Suddenly – a spontaneous decision to check your mail. The brain has a more challenging time with this switch than it might seem. Now it moves the difficult task to the intermediate memory because the working memory should be busy looking at your mail.
Note that it doesn’t matter to the brain how big and complex the second task is. The algorithm is the same either way. To get back to the original study, you have to do the moving procedure again. Does the brain expend more energy? Do you get more tired afterward?
Don’t forget that the brain has a limited memory capacity. The more you are distracted by secondary tasks, the less space is left for the primary one. When you work in this mode, you lose your concentration and your working spirit. And at the end of the day, you find that the time has gone in the middle of nowhere, and you haven’t managed to do anything.
Chronic multitasking – a bad habit for the brain
Of the two things we always want to do, we always want to do the more pleasant, even if it is not the most important. If you don’t control your brain, it will be constantly distracted by this lovely “thing” and will stop doing the main task altogether. Such a bad habit is called “chronic multitasking.”
Again, a little bit of theory. The brain likes to save energy, so it often stalls us and makes us lazy. Without realizing it, we become its hostages and let it determine our habits. We increasingly want to take a break, even if we’ve barely worked, or check our messages, even though we were doing it a minute ago. It is why our goal is not to fall into the trap of our brain. The only way to do this is to get in the habit of concentrating on even the most unwanted task. For example, if you’re compiling a nasty report without being distracted by messages, then you’re successfully preventing the development of chronic multitasking.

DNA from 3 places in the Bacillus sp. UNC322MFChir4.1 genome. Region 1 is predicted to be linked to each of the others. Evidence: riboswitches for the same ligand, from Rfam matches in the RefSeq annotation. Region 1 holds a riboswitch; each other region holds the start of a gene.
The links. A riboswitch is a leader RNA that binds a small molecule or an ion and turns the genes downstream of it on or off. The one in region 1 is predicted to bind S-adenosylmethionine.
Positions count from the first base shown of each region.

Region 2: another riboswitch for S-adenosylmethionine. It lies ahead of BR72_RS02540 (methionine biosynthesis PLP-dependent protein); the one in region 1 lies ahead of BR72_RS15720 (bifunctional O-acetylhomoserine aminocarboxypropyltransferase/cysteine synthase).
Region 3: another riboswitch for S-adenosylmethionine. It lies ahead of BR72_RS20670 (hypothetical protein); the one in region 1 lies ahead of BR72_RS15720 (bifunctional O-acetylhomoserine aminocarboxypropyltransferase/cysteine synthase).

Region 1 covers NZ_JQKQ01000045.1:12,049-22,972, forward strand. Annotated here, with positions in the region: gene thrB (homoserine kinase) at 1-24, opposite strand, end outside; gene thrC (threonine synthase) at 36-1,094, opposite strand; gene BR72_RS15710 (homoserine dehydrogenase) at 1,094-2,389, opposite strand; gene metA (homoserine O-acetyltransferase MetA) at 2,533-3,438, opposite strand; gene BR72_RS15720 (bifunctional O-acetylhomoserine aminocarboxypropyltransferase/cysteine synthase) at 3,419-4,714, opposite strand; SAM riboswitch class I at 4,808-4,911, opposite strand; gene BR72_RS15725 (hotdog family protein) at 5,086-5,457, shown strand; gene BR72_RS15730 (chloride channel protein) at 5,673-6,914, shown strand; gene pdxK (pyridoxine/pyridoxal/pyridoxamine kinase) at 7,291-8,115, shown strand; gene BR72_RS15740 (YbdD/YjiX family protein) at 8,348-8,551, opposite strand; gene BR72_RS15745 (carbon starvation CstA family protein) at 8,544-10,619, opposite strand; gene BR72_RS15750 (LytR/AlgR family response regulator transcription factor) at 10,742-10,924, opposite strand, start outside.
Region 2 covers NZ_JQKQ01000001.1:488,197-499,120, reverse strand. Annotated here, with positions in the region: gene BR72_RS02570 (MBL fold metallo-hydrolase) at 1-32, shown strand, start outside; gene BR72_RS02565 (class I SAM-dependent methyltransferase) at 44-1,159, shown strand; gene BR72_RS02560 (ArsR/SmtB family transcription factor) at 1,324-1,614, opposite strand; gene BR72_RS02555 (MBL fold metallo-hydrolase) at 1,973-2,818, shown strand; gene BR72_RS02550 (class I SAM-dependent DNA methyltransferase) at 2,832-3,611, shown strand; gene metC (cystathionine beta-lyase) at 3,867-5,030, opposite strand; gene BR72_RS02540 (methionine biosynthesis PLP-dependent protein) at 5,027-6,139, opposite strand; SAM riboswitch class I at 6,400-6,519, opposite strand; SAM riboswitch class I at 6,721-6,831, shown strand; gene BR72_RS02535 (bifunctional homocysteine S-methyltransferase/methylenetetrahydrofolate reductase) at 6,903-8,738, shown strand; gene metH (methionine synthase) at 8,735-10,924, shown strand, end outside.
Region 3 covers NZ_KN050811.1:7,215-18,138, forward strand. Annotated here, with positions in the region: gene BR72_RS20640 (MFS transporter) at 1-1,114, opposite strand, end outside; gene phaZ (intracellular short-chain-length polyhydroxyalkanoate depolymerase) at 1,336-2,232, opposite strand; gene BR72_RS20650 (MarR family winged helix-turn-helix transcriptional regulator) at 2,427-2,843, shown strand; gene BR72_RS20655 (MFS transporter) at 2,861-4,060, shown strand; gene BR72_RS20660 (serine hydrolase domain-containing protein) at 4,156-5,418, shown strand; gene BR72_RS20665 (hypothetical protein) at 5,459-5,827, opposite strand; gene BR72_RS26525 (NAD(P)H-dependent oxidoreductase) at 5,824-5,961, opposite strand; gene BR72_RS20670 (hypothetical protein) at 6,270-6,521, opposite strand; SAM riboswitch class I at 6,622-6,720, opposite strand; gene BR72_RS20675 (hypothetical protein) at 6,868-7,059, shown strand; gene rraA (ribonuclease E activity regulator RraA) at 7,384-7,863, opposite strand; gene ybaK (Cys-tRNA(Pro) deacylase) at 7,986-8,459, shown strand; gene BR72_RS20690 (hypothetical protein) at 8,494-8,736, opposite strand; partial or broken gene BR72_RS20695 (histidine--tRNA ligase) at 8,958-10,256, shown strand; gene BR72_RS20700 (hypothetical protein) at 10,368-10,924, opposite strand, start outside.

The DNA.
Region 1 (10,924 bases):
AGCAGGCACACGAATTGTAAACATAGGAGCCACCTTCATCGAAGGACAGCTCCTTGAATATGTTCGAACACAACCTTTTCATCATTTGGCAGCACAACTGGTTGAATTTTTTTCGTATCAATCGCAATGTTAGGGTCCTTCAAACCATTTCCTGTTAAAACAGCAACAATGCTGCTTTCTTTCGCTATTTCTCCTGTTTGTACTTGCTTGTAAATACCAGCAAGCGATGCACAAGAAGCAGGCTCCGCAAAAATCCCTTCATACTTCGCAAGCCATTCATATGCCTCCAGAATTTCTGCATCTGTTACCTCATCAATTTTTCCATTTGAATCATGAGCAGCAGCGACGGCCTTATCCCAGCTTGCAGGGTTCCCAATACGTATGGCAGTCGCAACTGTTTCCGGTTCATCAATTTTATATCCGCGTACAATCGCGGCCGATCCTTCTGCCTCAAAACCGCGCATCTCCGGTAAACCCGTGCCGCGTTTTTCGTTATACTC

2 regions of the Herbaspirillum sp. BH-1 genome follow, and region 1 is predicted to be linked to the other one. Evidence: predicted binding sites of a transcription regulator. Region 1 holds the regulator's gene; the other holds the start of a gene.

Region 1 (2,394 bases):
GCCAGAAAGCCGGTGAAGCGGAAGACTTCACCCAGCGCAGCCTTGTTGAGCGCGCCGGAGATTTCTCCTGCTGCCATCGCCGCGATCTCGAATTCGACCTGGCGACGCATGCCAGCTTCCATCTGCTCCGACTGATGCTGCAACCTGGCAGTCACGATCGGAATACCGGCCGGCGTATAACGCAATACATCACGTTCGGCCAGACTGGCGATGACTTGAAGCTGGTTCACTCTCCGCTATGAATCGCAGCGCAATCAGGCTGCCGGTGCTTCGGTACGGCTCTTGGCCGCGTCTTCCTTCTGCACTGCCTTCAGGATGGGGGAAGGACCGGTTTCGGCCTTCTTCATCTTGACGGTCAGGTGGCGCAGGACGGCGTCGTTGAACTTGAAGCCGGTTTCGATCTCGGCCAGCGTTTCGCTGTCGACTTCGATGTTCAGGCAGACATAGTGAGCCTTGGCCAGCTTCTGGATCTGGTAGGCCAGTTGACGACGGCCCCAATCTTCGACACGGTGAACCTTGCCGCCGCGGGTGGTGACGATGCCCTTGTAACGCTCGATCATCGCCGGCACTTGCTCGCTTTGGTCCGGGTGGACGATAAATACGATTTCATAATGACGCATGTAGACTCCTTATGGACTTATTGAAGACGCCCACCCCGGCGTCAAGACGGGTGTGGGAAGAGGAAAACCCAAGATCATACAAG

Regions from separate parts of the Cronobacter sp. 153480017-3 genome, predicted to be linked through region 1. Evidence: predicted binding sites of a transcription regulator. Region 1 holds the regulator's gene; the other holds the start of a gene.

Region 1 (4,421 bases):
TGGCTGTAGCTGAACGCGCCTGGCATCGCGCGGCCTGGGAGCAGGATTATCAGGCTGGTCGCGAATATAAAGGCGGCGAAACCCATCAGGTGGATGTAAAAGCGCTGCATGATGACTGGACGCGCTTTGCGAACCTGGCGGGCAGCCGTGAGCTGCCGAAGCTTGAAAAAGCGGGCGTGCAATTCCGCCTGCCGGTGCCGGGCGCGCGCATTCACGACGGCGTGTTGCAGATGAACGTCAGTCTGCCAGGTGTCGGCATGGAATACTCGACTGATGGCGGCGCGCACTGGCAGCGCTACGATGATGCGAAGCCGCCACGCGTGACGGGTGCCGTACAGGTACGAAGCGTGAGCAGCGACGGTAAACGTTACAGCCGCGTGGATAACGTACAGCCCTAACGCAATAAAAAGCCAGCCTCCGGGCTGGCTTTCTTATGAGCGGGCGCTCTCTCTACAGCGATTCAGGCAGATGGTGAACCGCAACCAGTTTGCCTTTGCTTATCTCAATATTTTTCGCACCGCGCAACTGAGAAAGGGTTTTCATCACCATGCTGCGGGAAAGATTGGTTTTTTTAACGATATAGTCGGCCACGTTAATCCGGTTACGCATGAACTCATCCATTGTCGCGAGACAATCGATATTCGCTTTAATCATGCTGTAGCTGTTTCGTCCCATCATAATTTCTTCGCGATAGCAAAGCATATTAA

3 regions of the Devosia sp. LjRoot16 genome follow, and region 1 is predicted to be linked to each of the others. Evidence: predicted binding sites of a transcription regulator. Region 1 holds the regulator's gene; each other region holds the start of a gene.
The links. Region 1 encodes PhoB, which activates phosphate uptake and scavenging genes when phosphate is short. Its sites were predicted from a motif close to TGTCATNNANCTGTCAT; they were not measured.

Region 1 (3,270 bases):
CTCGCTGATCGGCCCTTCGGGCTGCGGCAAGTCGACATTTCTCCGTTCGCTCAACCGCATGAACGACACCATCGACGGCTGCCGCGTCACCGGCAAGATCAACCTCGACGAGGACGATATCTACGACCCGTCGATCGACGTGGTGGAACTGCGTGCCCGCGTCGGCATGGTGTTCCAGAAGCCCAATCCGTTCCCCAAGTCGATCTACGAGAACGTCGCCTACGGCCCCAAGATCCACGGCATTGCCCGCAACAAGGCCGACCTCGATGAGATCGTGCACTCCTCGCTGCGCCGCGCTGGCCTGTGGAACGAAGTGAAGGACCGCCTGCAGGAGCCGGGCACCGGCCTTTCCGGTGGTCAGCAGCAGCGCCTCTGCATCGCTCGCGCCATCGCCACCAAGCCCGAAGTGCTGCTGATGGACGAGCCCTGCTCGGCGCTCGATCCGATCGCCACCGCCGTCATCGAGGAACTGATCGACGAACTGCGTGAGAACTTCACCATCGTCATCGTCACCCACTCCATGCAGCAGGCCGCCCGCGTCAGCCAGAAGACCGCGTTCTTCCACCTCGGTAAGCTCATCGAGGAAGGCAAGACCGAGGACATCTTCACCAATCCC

The brain is not adapted to multitasking, so neural structures wear out because of it. The adolescent brain is, particularly at risk. If you don’t learn to concentrate early, it is much more difficult later on. An adult male’s improper approach to multitasking can lower IQ by 15 points, as scientists from the University of London found.
How to work properly
- When a task takes no more than an hour, complete it at once. If you have dozens of jobs a day at work, don’t try to do them all at once. Finish what you’ve started consistently – that way, you’re less tired, and your brain doesn’t form bad habits;
- The 20 Minute Rule. In cases were switching between tasks is still necessary, use this rule. Instead of chaotically switching jobs, fully concentrate on one goal for 20 minutes, and then move on to the next one;
- Get stuck to work. Develop the habit of working and resting for a fixed amount of time. For example, after 45 minutes of intense activity, rest for about 10-15 minutes. To avoid checking the time every five minutes, start a timer (but make sure that the signal does not distract your colleagues);
- Do the most “unpleasant” things first. That way, you won’t think about the unpleasant or essential task ahead of you during the day. In the morning, you are full of energy, which means complex tasks are more manageable;
- Turn off all messengers. The importance of constant communication is exaggerated – you do not need to be in touch 24/7 to maintain relationships or control what is happening. Turn off all irritants to stay focused;
- Capture results. Start each workday with a plan, and at the end, write out what you succeeded in accomplishing and what you didn’t. It disciplines the brain and motivates you to stick to the schedule.
Jeanna Bray is a person who finds the right words and forms of presentation to convey the benefits students get when addressing PaperHelp experts for research and writing assistance. You can hardly name a top-ranked copywriting course – free or paid – that she hasn’t attended while pursuing a BA in Digital Communication.